Thanks for posting this.
I have to confess I found the article by Carruthers rather more fascinating.
Not an easy read and rather philosophical but he makes several interesting points in :
Dismissing the default notion of applying a psychological label to an illness when the underlying cause has yet to be determined (obviously);
Considers ME/CFS from a systems/cybernetics perspective as an individual, dynamic response whereby the body's systems strive to maintain 'self' when faced with dysregulation;
With the effect that any attempts at understanding the illness from a static reductionist perpective (which is what even the single pathogen, single pathology, single symptom studies must do to conform to the scientific method) must ignore the individuality and dynamics of the whole illness process and may unintentionally delay or divert finding an answer.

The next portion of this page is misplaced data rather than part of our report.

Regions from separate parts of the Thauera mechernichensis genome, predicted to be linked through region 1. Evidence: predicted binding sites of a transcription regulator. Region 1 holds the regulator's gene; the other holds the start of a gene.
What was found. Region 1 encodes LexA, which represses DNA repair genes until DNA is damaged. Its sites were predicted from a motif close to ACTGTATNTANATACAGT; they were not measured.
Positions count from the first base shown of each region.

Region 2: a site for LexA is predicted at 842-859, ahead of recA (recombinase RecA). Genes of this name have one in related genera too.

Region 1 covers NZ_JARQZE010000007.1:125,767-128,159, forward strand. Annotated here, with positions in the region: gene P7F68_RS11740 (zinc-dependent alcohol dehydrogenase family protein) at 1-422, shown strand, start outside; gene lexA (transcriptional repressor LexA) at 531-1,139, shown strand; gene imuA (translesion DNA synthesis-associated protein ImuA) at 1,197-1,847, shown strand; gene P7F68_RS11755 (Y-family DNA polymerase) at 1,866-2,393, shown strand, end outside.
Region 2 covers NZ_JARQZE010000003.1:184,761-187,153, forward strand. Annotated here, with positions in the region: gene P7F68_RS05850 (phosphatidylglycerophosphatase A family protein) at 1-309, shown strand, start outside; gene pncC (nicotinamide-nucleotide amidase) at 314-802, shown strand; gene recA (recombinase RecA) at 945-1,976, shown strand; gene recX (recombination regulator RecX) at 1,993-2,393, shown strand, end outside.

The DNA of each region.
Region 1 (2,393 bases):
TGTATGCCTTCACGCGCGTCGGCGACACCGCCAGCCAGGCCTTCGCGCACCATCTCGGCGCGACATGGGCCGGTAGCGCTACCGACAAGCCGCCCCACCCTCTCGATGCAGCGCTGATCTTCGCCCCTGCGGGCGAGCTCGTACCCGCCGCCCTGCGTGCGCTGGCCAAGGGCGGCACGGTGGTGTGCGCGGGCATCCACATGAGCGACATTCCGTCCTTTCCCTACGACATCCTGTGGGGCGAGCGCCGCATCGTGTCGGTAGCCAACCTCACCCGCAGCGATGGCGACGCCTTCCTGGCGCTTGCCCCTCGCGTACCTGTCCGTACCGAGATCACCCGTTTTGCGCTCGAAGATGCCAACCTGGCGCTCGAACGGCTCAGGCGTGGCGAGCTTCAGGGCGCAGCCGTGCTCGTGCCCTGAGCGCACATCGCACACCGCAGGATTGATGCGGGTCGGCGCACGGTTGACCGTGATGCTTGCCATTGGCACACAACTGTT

Much better for clinicians and patients to explore how the illness as a whole develops over time as a means to identify the likely processes involved and those most likely to yield results. Or to put it another way, you don't need to be able to name the pathogen before assuming that there is underlying pathology and exploring the exact nature of that pathology.
I'm pretty sure I haven't done the article justice.
Well worth a read.
PS - I've also now signed up for the Invest in ME e-news letter. Much more informative that the MEA publication.